Corporate Learning and Quality Control at the Bell System, 1877-1929
Paul J. Miranti Jr.
Rutgers, The State University of New Jersey - Accounting & Information Systems
Business History Review, Vol. 79, pp. 39-72, Spring 2005
From 1877 to 1929, the Bell System extended its quality-assurance capabilties, a step that was critical to the company's ability to certify the reliability of its equipment and apparatus and to provide economical service. Learning in this context involved the gradual development of an organizational structure for coordinating and controlling quality-assurance activities at both the staff and line levels and between the corporate elements of the Bell System. Over the course of the initiative, innovative methods of analysis emerged that provided useful insights into the manufacturing process. The company's adaptation of probability theory, for example, enabled it to launch a comprehensive inspection regime, which became known as statistical quality control (SQC). Based on this new approach, Bell succeeded in broadening its manufacturing knowledge, quantifying definitions of quality, reducing costs and risks, thus assuring the more reliable operation of its vast telephone netwrok. Eventually this upgrading of learning led to the formation of a new profession of quality engineering, which found adherents across many industries in the United States and abroad.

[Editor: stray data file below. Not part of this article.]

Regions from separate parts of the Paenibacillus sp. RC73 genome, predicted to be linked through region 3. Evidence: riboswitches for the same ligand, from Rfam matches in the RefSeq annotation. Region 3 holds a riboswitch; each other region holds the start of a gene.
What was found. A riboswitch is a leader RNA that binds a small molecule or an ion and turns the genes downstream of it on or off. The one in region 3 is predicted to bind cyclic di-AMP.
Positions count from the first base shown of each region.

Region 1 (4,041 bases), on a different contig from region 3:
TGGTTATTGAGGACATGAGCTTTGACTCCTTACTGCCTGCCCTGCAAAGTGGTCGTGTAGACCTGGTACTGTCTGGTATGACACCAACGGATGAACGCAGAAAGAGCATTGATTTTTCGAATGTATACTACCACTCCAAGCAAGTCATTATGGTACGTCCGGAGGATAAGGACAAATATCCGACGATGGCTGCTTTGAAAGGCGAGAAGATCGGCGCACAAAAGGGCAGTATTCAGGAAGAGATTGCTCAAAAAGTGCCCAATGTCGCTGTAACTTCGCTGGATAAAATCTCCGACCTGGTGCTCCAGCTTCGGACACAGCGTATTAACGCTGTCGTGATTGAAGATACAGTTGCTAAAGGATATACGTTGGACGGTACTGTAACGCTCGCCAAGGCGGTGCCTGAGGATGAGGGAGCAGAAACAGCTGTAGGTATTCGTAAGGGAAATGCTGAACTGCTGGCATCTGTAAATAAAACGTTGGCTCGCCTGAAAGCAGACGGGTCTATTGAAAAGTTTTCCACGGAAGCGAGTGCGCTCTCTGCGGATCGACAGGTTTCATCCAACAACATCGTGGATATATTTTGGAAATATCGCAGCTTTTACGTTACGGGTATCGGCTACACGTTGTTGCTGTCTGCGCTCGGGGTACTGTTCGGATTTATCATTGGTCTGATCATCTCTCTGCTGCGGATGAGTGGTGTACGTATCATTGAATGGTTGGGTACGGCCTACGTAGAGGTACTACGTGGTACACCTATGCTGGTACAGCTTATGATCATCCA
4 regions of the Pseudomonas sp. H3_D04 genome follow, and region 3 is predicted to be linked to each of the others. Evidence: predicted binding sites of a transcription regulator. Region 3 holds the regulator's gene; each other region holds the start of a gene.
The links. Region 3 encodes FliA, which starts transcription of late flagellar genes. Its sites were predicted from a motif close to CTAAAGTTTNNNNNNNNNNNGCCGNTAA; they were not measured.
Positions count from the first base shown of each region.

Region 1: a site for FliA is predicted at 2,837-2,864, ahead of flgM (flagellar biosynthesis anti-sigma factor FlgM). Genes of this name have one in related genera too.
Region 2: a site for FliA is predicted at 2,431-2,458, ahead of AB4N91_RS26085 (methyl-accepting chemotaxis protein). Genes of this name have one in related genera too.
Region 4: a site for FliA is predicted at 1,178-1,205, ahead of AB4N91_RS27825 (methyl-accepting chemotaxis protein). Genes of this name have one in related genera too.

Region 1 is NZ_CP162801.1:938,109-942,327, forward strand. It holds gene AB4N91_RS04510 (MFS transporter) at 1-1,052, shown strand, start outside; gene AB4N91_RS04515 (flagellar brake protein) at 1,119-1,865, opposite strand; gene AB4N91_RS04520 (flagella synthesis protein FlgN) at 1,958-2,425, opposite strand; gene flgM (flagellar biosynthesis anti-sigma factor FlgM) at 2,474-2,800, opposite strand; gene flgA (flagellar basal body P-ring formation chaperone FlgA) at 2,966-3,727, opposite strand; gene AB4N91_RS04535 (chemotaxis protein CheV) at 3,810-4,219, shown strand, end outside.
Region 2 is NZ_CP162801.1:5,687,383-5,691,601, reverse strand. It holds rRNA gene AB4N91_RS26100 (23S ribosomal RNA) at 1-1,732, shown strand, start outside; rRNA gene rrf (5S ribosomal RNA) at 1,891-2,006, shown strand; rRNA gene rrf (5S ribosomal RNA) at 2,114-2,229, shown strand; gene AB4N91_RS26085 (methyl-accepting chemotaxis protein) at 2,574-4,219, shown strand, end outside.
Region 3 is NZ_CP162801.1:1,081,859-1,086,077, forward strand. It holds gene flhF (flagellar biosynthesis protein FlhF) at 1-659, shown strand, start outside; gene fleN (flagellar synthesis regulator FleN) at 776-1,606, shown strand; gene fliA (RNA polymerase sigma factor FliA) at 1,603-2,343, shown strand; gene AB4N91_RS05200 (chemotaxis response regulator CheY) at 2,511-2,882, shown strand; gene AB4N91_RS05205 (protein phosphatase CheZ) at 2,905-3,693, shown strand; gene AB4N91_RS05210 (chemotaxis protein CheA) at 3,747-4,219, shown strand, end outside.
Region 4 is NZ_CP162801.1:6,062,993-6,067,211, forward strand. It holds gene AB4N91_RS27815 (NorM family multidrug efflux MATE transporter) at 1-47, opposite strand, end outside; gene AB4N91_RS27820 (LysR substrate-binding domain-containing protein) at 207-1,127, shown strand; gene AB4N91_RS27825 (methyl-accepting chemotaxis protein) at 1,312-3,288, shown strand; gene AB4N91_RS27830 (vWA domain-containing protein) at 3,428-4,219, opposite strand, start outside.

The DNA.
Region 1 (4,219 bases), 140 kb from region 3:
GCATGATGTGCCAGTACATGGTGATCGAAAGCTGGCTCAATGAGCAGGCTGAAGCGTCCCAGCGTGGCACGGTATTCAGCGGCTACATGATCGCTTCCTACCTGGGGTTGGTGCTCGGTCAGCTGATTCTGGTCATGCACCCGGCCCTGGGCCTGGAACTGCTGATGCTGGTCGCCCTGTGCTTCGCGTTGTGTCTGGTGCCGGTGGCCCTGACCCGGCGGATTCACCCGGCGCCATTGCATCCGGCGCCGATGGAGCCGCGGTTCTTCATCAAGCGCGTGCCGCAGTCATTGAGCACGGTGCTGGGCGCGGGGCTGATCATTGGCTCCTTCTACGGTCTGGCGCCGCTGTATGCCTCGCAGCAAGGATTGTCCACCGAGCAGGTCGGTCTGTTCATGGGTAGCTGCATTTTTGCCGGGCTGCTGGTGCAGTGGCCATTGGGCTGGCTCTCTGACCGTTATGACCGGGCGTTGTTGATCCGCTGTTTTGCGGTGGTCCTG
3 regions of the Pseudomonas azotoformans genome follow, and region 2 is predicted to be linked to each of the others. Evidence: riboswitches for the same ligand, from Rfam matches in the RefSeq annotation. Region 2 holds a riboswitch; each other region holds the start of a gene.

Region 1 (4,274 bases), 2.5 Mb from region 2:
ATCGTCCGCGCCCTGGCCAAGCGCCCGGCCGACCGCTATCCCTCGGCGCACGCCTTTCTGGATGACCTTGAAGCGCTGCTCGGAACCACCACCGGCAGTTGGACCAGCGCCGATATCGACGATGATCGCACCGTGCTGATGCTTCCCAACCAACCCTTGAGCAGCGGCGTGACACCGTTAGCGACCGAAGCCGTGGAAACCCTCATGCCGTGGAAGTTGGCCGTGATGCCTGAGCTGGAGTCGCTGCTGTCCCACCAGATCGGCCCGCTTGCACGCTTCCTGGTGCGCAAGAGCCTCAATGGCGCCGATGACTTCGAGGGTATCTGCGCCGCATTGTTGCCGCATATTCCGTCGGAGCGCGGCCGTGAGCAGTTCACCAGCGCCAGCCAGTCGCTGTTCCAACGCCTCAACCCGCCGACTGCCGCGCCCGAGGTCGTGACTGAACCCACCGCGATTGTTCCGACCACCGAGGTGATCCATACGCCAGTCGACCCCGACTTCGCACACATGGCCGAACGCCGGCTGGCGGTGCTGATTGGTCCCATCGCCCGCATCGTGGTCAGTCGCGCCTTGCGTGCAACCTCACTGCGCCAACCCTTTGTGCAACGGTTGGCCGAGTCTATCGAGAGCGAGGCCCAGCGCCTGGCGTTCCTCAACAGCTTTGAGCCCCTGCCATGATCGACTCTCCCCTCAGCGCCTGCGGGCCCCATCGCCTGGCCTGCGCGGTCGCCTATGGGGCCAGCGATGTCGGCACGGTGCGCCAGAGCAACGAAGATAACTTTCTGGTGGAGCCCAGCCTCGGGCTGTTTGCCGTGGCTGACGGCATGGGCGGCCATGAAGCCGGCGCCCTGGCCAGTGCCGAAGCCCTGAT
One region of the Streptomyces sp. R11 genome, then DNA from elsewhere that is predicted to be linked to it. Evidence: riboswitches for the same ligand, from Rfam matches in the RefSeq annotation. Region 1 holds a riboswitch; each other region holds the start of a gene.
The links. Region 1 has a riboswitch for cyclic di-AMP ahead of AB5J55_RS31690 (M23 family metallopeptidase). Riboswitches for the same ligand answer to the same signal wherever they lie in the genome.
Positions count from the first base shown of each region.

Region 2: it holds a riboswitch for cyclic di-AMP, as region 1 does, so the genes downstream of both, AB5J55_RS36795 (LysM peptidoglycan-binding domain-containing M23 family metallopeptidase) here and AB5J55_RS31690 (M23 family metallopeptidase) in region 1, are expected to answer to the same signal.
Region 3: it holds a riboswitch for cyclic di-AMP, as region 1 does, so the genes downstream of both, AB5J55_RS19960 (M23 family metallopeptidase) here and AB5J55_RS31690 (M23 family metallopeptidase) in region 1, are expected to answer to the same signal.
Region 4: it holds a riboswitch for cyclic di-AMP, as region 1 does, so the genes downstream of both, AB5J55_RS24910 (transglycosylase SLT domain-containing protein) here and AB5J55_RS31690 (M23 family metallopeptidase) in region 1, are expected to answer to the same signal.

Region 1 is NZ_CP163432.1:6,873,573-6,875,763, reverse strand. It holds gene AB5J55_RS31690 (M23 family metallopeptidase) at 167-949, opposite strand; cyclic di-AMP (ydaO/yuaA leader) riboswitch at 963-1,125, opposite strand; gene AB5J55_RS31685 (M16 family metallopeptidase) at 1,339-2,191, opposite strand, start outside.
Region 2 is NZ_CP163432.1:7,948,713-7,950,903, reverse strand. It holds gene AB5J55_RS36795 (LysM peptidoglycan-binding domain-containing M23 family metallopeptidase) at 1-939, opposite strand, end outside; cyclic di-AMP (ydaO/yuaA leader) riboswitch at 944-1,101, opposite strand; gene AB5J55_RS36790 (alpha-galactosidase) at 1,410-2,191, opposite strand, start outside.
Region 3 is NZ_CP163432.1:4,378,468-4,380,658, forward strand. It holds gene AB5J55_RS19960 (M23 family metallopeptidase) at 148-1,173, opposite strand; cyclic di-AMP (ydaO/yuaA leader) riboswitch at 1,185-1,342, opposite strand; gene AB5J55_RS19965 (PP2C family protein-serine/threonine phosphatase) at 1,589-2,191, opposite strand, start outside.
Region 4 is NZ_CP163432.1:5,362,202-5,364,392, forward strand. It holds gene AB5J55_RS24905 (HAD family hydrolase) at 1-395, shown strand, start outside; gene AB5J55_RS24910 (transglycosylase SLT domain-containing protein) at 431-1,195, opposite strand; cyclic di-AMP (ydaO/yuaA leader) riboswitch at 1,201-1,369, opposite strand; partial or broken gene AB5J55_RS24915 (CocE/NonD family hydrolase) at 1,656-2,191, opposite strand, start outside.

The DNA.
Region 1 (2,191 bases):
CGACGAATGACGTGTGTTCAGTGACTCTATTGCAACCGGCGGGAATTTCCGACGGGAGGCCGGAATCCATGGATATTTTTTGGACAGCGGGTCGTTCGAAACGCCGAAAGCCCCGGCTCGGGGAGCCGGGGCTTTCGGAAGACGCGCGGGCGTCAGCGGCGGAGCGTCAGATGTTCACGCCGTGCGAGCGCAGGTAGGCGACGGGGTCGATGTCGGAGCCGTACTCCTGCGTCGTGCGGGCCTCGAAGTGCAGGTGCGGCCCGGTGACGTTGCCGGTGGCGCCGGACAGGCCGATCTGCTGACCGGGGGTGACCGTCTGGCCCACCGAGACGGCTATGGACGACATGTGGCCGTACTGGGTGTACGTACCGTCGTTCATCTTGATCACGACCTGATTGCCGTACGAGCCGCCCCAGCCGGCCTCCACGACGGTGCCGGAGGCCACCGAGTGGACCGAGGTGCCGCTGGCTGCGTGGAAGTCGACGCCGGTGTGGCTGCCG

Keywords: quality assurance, quality engineering, corporate learning, organizational learning, technology management, probability theory, statistical quality control, Bell System
JEL Classification: c4, d2, d8, l1, l2,l5, l9, n6, n61, n62o3, 031, 03Accepted Paper Series
Date posted: May 7, 2006
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